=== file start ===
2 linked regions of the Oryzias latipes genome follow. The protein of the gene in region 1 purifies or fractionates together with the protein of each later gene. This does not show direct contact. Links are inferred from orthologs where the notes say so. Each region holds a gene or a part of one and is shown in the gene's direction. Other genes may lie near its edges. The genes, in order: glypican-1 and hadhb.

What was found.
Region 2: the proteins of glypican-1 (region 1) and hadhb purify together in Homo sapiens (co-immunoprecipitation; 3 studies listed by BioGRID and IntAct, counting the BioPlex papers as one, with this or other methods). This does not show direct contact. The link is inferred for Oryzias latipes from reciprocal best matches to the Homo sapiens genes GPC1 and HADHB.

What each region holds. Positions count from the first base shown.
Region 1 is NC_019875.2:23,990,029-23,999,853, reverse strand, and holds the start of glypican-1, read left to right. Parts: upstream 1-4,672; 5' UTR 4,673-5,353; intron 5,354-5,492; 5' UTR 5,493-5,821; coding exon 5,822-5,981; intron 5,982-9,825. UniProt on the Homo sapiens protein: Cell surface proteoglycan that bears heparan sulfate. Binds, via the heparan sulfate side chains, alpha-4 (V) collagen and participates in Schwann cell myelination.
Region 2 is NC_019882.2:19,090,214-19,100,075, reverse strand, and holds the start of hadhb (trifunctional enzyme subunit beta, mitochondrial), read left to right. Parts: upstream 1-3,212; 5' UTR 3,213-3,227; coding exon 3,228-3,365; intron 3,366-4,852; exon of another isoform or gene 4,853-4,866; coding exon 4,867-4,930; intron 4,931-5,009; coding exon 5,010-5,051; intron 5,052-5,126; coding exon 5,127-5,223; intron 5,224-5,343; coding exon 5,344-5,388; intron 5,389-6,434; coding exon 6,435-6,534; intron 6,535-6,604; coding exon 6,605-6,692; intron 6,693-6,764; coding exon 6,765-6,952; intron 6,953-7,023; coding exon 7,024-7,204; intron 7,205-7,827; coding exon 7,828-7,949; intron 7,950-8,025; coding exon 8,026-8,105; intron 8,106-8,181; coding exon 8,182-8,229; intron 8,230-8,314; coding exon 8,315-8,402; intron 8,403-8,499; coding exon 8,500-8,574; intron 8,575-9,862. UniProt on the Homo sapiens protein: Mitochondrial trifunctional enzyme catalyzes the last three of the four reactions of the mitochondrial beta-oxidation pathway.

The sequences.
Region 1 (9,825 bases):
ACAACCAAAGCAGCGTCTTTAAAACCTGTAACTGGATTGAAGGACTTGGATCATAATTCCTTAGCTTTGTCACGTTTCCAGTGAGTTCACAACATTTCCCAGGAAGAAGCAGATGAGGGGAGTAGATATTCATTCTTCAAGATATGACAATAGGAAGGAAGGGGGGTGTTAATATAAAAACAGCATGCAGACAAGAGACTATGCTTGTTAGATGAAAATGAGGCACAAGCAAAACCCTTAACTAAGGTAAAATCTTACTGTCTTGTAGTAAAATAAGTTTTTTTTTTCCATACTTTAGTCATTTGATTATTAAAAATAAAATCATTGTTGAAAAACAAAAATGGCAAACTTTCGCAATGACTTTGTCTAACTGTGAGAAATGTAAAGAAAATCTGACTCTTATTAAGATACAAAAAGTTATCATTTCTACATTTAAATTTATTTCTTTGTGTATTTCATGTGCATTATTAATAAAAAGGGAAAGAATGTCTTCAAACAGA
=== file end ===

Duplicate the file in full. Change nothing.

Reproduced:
2 linked regions of the Oryzias latipes genome follow. The protein of the gene in region 1 purifies or fractionates together with the protein of each later gene. This does not show direct contact. Links are inferred from orthologs where the notes say so. Each region holds a gene or a part of one and is shown in the gene's direction. Other genes may lie near its edges. The genes, in order: glypican-1 and hadhb.

What was found.
Region 2: the proteins of glypican-1 (region 1) and hadhb purify together in Homo sapiens (co-immunoprecipitation; 3 studies listed by BioGRID and IntAct, counting the BioPlex papers as one, with this or other methods). This does not show direct contact. The link is inferred for Oryzias latipes from reciprocal best matches to the Homo sapiens genes GPC1 and HADHB.

What each region holds. Positions count from the first base shown.
Region 1 is NC_019875.2:23,990,029-23,999,853, reverse strand, and holds the start of glypican-1, read left to right. Parts: upstream 1-4,672; 5' UTR 4,673-5,353; intron 5,354-5,492; 5' UTR 5,493-5,821; coding exon 5,822-5,981; intron 5,982-9,825. UniProt on the Homo sapiens protein: Cell surface proteoglycan that bears heparan sulfate. Binds, via the heparan sulfate side chains, alpha-4 (V) collagen and participates in Schwann cell myelination.
Region 2 is NC_019882.2:19,090,214-19,100,075, reverse strand, and holds the start of hadhb (trifunctional enzyme subunit beta, mitochondrial), read left to right. Parts: upstream 1-3,212; 5' UTR 3,213-3,227; coding exon 3,228-3,365; intron 3,366-4,852; exon of another isoform or gene 4,853-4,866; coding exon 4,867-4,930; intron 4,931-5,009; coding exon 5,010-5,051; intron 5,052-5,126; coding exon 5,127-5,223; intron 5,224-5,343; coding exon 5,344-5,388; intron 5,389-6,434; coding exon 6,435-6,534; intron 6,535-6,604; coding exon 6,605-6,692; intron 6,693-6,764; coding exon 6,765-6,952; intron 6,953-7,023; coding exon 7,024-7,204; intron 7,205-7,827; coding exon 7,828-7,949; intron 7,950-8,025; coding exon 8,026-8,105; intron 8,106-8,181; coding exon 8,182-8,229; intron 8,230-8,314; coding exon 8,315-8,402; intron 8,403-8,499; coding exon 8,500-8,574; intron 8,575-9,862. UniProt on the Homo sapiens protein: Mitochondrial trifunctional enzyme catalyzes the last three of the four reactions of the mitochondrial beta-oxidation pathway.

The sequences.
Region 1 (9,825 bases):
ACAACCAAAGCAGCGTCTTTAAAACCTGTAACTGGATTGAAGGACTTGGATCATAATTCCTTAGCTTTGTCACGTTTCCAGTGAGTTCACAACATTTCCCAGGAAGAAGCAGATGAGGGGAGTAGATATTCATTCTTCAAGATATGACAATAGGAAGGAAGGGGGGTGTTAATATAAAAACAGCATGCAGACAAGAGACTATGCTTGTTAGATGAAAATGAGGCACAAGCAAAACCCTTAACTAAGGTAAAATCTTACTGTCTTGTAGTAAAATAAGTTTTTTTTTTCCATACTTTAGTCATTTGATTATTAAAAATAAAATCATTGTTGAAAAACAAAAATGGCAAACTTTCGCAATGACTTTGTCTAACTGTGAGAAATGTAAAGAAAATCTGACTCTTATTAAGATACAAAAAGTTATCATTTCTACATTTAAATTTATTTCTTTGTGTATTTCATGTGCATTATTAATAAAAAGGGAAAGAATGTCTTCAAACAGA